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Rethinking Requirements Derivation: Part 2

Rethinking Requirements Derivation: Part 2

By John Fitch, for Project Performance International  (PPI) [Fitch, John. “Rethinking Requirements Derivation: Part 2.” PPI Systems Engineering Newsjournal (SyEN), no. 130, November 2023, pp. 18-32.]


This article continues the themes presented in Rethinking Requirements Derivation: Part 1, originally from PPI SyEN Edition #129. Part 1 introduced the theory and principles behind decision-centric requirements derivation. Novel ideas included:

  • The benefits of using a unique definition of a decision as a “fundamental question or issue that demands an answer or solution”, rather than the solution (alternative) chosen.
  • There is a pattern of decisions behind the design of any system or product.
  • All requirements are derived requirements – they flow from the inherent consequences of the alternatives chosen in “upstream” decisions.
  • Derived requirements may be identified by asking (for each decision): “How does the chosen alternative’s Structure, Behavior, Footprint, Interfaces, and Lifecycle (SBFIL) impose constraints on the rest of the system?”
  • Elaborating alternatives in the form of detailed textual descriptions and models (physical, logical, 3D, etc.) is useful in understanding their derived requirements consequences.
  • This derivation process may be represented within MBSE tools as a Decision -> chooses -> Alternative -> results in -> Requirement traceability thread.
  • A six-decision pattern forms a reusable solution design kernel that may be applied to elaborate the physical and functional design of any system.
  • Different types of requirements are typically derived from the alternatives chosen by the
    various decisions within the pattern.

Readers are encouraged to take a quick read through Part 1 to refresh their understanding
of these foundational ideas.

The goal of this article is to provide a working example of the theory/principles in practice.


Our Example System

The author of this article shares a name and common ancestry (traced to Puritans in Essex County, England in the early 1600s) with two notable inventors, aka systems engineering practitioners. The first John Fitch invented the steamboat in the 1780s, briefly ran this vessel in commercial service on the Hudson River, but failed to make a profitable business out of his invention. Sketches and mockups exist of this ungainly (by modern eyes) craft, but insufficient technical data was readily available from which to create a timely and thorough example of the design principles espoused herein.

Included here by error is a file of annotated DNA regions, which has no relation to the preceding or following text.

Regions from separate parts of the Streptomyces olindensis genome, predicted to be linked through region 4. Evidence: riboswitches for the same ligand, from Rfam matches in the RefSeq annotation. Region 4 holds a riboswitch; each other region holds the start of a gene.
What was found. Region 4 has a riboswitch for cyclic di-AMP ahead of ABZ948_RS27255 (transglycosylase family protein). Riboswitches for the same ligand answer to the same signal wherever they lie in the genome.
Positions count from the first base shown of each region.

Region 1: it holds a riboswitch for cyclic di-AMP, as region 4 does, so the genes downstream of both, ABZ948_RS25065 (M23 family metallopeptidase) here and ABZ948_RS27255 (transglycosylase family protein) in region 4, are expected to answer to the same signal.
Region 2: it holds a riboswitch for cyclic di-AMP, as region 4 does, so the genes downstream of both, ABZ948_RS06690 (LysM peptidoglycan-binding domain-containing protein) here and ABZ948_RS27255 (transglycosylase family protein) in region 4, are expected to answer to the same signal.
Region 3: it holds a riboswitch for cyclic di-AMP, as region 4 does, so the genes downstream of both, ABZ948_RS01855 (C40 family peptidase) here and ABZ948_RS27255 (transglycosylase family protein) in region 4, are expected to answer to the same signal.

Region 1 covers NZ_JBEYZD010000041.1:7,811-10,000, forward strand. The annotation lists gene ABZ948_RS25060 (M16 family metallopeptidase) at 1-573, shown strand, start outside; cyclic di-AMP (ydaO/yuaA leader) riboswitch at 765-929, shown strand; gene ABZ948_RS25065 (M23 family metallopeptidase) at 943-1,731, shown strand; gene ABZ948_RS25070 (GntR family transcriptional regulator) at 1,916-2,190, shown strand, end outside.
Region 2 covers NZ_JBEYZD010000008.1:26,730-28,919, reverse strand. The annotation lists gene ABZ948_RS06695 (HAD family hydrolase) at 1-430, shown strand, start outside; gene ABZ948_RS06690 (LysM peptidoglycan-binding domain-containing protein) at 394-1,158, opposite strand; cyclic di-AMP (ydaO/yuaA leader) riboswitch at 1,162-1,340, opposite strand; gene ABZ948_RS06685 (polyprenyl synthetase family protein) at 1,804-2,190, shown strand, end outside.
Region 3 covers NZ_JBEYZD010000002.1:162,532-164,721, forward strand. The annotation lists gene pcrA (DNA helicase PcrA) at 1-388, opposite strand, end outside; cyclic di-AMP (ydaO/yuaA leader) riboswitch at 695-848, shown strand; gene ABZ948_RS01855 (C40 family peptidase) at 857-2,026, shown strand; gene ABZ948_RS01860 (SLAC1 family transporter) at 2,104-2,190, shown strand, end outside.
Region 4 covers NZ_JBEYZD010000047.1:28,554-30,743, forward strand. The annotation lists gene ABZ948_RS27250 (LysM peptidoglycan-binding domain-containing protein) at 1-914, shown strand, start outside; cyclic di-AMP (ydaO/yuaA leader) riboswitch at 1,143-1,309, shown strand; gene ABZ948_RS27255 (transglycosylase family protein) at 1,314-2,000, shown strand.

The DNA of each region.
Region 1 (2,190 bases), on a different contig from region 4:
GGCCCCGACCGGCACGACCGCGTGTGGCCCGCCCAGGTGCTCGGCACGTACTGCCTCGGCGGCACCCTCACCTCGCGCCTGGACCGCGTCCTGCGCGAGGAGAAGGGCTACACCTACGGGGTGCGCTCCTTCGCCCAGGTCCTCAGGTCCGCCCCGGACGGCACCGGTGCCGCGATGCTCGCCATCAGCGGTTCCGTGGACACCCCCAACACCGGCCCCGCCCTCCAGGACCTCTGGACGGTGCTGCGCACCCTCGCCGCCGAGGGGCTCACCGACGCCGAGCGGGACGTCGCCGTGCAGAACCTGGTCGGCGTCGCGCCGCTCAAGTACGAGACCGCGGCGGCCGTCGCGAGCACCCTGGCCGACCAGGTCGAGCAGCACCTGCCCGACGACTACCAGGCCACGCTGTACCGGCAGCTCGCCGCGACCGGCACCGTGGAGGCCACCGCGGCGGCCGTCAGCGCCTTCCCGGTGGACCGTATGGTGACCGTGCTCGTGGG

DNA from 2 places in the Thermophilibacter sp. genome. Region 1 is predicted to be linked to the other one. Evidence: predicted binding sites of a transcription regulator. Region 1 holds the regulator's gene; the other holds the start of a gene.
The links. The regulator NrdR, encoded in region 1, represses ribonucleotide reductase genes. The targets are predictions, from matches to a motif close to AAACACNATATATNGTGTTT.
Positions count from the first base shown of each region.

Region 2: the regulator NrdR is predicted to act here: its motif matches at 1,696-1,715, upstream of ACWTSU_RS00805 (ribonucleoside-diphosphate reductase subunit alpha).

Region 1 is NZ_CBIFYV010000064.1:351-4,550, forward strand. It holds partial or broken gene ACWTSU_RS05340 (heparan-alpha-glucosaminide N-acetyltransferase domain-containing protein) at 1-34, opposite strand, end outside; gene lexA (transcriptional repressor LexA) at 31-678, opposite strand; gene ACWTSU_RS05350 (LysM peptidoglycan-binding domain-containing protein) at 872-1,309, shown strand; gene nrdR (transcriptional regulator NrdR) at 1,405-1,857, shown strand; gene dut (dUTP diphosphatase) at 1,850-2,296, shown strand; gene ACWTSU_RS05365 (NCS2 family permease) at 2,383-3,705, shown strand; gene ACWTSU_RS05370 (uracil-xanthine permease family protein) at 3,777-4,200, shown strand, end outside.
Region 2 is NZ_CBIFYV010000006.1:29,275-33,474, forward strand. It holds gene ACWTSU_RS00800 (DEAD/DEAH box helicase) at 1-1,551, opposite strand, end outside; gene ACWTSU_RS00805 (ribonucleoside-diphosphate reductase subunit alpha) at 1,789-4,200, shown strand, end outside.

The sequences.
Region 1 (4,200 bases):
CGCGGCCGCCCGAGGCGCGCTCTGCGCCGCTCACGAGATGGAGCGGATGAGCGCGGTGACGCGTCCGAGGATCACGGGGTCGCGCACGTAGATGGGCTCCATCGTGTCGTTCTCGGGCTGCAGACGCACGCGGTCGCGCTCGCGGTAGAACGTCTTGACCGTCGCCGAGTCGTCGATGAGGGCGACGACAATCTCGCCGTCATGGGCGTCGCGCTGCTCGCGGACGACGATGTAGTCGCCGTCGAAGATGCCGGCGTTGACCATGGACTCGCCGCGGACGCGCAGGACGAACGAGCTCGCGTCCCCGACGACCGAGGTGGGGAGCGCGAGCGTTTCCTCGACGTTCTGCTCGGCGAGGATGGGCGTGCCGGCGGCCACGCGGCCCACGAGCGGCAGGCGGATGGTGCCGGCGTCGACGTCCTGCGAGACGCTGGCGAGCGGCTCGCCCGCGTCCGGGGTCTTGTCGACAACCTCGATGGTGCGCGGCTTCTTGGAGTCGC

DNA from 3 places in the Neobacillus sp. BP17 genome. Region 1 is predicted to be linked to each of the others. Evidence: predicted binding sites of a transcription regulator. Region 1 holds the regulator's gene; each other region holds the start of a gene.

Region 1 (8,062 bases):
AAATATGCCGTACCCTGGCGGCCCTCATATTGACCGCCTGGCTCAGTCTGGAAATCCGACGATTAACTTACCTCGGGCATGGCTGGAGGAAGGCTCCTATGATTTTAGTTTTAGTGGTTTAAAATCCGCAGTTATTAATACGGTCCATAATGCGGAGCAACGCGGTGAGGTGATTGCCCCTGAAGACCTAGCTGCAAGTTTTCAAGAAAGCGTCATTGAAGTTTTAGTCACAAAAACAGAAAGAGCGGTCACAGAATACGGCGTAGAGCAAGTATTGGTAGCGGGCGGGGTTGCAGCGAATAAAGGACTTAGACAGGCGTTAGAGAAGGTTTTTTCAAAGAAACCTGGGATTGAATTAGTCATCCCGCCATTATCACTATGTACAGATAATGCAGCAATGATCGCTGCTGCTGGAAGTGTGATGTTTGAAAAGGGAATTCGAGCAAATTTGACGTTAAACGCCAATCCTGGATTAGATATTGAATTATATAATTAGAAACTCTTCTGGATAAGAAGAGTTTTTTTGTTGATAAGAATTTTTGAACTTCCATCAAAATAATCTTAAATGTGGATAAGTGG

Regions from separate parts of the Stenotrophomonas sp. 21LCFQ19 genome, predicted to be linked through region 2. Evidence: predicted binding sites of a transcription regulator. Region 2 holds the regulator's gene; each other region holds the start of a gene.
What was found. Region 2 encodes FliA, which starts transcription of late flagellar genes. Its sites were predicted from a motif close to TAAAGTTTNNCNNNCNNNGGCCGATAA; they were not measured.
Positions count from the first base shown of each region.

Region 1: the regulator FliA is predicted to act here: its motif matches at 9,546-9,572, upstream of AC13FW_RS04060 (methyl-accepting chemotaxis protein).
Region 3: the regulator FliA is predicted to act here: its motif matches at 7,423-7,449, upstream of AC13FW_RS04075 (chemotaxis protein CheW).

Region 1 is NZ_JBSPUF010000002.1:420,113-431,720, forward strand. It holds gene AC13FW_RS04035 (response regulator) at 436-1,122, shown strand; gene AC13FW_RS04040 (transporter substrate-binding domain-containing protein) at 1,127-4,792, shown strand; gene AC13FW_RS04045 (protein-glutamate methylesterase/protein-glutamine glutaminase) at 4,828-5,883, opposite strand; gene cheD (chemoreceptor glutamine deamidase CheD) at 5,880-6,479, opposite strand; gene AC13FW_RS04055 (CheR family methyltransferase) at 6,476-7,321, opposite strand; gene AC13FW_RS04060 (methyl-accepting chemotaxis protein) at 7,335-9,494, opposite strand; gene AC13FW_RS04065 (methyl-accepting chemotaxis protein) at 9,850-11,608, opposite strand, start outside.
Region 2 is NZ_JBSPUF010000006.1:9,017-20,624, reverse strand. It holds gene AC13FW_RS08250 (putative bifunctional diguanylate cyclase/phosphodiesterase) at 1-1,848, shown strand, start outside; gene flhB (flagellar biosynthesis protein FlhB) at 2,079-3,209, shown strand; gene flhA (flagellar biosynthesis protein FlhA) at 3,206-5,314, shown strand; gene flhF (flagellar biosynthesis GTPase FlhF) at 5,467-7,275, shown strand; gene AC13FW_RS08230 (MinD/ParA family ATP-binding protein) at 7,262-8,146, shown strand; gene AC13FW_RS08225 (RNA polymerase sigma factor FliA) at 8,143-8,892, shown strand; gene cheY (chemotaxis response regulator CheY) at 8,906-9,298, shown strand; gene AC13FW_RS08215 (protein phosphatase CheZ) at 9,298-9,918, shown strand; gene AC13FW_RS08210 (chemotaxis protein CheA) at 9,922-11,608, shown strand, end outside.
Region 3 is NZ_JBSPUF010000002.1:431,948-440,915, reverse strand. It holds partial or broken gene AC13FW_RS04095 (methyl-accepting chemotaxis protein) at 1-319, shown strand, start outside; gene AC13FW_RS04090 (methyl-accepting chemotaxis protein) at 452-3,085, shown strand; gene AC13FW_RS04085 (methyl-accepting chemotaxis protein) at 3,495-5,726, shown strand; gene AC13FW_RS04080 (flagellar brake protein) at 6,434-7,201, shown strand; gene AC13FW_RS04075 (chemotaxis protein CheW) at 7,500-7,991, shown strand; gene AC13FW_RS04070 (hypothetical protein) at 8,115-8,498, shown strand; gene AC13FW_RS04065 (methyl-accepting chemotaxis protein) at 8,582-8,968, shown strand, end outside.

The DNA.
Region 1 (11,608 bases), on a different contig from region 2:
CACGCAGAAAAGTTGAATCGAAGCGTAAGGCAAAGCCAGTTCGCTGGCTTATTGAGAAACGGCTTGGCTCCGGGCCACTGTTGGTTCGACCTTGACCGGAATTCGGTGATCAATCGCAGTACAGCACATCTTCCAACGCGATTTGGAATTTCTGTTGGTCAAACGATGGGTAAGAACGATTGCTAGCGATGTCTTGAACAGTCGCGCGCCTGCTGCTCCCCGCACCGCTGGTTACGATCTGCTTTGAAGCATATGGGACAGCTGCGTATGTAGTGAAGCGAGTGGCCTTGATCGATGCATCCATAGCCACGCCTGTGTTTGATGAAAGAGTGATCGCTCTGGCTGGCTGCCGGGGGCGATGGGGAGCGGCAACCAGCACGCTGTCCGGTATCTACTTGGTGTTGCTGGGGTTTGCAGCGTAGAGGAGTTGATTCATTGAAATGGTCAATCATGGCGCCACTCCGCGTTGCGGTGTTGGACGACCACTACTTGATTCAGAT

Figure 1: John Fitch and his steamboat

The second John Fitch, the great-great-grandson of the steamboat inventor, evidently had a “need for speed”. As a young man, he flew the P51 Mustang fighter during World War II. In the 1950’s he became a successful race car driver both in the United States and on the international racing circuits. [1] Racing for Mercedes Benz in 1955, he was paired with Pierre Levegh in the 24 Hours of Le Mans race. Ten minutes before John Fitch was to take the wheel from his partner, Levegh lost control and the car veered into a crowd of racing fans, bursting into flames and killing Levegh and over 80 spectators.

This event motivated John Fitch to develop automobile racing safety barriers and ultimately general-purpose automotive and highway safety inventions (15 patents in all) including the Fitch Inertial Barrier, our example system. On 20 September 1971, Fitch was awarded U.S. Patent #3,606,258 for Energy Absorbing Deceleration Barriers [2]. This innovation, a cluster of plastic barrels filled with varying amounts of sand that progressively slow and cushion a car in a crash, has been credited with saving over 17,000 lives since its initial deployment.

In the generalized language of an intellectual property claim, this invention is described as:

"Highway safety devices comprising an array of energy absorbing barrier units each preferably comprising a dispersible mass, effective, when struck by a vehicle, to bring the vehicle to rest at a rate of acceleration tolerable to the vehicle occupants without imposing and overturning or lifting moment on the vehicle."

The 13-page patent provides an excellent summary of the proposed system, both physically and functionally, from which it is relatively easy to reverse engineer the design decisions made by John Fitch in formulating his solution and to capture the solution as both physical and functional models within a modern MBSE environment.

Figure 2: John Fitch and Fitch Inertial Barrier, aka Energy Absorbing Deceleration Barrier


Our MBSE Environment